Late night shopping:
Thursdays until 8pm and Sundays 10:30am - 4:30pm in Royal Victoria Place and some shops in Calverley Road and Mount Pleasant Road.
Farmers' Markets take place in Civic Way in Tunbridge Wells on Saturday mornings once or twice a month depending on the season.
Tunbridge Wells is the perfect place for lovers of antiques - be it serious shopping or just browsing. As well as more than 35 antique shops in and around the town, there are regular auctions and antique fairs held in the area.
Alliance & Leicester PLC, Lower Mall/148 Royal Victoria Pl 01892 510144
Barclays Bank PLC, 10 Calverley Rd 0845-755 5555
Halifax, 48 Calverley Rd 01892 791911
Bradford & Bingley, 28 Monson Rd 01892 537677
HSBC Bank plc, 105 Mount Pleasant Rd 0845-740 4404
Lloyds TSB Bank PLC, 20-26 St. Johns Rd 0845-300 0000
NatWest, 89-93 Mount Pleasant Rd 0845-600 2803
Coutts & Co, Wellington Gate/7-9 Church Rd 01892 701080
Clydesdale Bank, Wellington Gate/7-9 Church Rd 01892 617620
Cheltenham & Gloucester PLC, 62 Mount Pleasant Rd 01892 533766
NatWest, 85 London Rd, Southborough, Tunbridge Wells 0845-600 2803
Clanricarde Medical Centre, Clanricarde Road 01892 546422 Out Of Hours: 0845 1552255
The Medical Centre, Greggswood Road 01892 541444
The Grosvenor Medical Centre, 23 Upper Grosvenor Rd 01892 544777
Kingswood Surgery, Kingswood Rd 01892 511833
St Andrews Medical Centre, St Andrews Ct/Pinewood Gardens 01892 515455
Lansdowne Road Clinic, 23 Lansdowne Rd 01892 526722
I Teeth Dental Care, 16 Newton Rd 01892 616062
Calverley Dental Practice, 57-59 Calverley Rd 01892 543898
Woodbury Park Dental Surgery/1A Woodbury Pk Rd 01892 522297
Hill House Dental Partnership, Hill Ho/Clanricarde Rd 01892 525798
Dental Surgery, 65 Mount Ephraim 01892 542141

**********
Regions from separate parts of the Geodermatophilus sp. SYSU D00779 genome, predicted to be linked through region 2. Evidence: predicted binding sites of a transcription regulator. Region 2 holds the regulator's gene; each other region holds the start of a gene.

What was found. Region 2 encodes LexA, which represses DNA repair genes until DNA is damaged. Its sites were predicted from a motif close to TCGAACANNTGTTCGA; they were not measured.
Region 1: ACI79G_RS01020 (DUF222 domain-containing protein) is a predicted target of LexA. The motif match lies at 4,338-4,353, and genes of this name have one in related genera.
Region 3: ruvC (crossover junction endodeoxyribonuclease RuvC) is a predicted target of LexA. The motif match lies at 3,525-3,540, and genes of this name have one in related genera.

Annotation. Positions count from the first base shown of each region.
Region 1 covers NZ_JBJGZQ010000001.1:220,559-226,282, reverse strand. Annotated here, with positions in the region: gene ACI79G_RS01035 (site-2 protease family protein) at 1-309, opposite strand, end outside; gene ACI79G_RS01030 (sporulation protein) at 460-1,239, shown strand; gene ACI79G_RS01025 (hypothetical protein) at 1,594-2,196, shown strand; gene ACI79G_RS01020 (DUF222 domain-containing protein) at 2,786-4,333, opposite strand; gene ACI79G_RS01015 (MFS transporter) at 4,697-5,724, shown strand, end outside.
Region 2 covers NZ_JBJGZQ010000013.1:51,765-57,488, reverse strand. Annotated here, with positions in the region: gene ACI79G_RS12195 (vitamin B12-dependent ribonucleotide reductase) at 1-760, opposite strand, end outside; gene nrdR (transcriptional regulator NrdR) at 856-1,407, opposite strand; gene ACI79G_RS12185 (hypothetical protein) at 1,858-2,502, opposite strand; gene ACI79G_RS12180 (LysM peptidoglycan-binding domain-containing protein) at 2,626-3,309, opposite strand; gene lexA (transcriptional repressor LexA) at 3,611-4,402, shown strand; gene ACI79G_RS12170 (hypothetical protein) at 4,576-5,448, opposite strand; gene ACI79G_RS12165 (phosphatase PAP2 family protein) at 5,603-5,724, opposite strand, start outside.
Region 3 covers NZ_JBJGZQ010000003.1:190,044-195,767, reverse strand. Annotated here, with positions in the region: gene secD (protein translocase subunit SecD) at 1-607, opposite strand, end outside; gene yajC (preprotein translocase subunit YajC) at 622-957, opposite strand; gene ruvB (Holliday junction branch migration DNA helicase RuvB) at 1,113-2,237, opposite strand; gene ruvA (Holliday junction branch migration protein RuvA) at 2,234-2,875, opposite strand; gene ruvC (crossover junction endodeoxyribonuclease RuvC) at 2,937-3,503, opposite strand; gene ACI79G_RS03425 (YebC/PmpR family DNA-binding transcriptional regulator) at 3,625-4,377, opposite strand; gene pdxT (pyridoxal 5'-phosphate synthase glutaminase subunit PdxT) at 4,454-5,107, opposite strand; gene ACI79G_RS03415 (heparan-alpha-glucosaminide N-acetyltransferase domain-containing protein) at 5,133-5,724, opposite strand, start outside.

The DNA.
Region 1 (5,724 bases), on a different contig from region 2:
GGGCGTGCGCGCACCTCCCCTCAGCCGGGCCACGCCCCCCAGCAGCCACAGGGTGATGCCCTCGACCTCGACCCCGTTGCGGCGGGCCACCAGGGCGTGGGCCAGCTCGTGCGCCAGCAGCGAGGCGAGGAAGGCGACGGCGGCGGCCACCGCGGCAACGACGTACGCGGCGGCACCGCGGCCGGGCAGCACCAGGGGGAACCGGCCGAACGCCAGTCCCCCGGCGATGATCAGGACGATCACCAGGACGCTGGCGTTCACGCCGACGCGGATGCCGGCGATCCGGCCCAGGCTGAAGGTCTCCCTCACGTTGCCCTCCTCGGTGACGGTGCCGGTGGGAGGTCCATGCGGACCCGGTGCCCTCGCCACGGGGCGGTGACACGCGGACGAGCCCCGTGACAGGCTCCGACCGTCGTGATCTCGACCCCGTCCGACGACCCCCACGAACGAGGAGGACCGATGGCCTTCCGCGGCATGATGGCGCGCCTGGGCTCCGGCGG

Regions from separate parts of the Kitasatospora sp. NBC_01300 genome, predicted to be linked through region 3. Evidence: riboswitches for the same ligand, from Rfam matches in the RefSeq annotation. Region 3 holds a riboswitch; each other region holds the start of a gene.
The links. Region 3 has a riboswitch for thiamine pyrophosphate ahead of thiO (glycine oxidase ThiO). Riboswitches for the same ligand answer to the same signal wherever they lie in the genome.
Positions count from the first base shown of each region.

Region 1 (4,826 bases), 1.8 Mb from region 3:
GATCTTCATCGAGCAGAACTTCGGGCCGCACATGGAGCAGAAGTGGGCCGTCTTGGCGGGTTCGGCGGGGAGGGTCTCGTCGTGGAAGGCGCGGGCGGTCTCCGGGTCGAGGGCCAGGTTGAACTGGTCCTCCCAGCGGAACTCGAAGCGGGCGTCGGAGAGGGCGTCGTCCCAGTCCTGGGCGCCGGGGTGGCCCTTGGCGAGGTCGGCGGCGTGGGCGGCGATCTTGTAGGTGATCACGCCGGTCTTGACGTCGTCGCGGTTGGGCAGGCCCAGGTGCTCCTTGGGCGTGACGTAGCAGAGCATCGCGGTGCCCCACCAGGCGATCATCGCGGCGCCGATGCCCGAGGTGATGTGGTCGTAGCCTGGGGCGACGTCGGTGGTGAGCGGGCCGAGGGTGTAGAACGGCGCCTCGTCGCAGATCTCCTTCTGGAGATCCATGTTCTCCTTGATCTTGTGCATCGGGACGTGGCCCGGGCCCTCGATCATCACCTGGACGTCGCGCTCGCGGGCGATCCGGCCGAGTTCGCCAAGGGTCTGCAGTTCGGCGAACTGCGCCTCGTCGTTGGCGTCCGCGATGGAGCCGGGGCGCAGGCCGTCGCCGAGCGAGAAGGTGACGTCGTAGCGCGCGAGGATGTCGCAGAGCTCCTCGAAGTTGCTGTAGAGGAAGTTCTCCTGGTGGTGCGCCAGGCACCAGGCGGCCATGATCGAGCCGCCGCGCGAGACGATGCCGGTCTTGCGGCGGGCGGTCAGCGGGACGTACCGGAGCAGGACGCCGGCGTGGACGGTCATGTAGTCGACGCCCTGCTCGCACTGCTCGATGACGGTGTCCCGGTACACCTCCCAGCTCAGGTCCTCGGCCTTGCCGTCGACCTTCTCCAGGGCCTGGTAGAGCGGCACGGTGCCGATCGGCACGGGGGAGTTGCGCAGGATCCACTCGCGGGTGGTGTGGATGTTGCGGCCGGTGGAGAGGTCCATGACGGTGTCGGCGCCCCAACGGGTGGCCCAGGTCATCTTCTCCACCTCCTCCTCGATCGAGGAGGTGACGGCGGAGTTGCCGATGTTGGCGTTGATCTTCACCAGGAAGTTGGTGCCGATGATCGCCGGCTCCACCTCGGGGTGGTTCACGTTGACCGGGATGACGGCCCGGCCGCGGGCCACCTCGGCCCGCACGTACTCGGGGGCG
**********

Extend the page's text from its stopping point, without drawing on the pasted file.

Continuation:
Dental Surgery/49 London Rd 01892 522605
The Gentle Dental Centre, 67A High St 01892 547002
The Tunbridge Wells Nuffield Hospital, Kingswood Rd +44 1892 531111
Tunbridge Wells Tourist Information Centre. The Tourist Information Centre is situated in the Pantiles and offers local residents and visitors an all year service including: Assembly Hall Theatre tickets; holiday information on UK destinations; details on local places to visit, eat and stay; tickets for Guided Walking Tours of Royal Tunbridge Wells; a wide selection of maps, guidebooks and souvenirs; local produce. For the latest information contact the Centre at:
Tourist Information Centre
Old Fish Market,
Royal Tunbridge Wells,
Kent TN2 5TN
Tel: 01892 515675 (answerphone when out of hours.
Disclaimer: The information in this Tourist Guide has been researched from a variety of sources including books, articles and online information. While every effort has been made to ensure the accuracy of the information the reader should check any specific facts for themselves before making any decisions based upon the said information.
Last Updated: 28 Apr 2015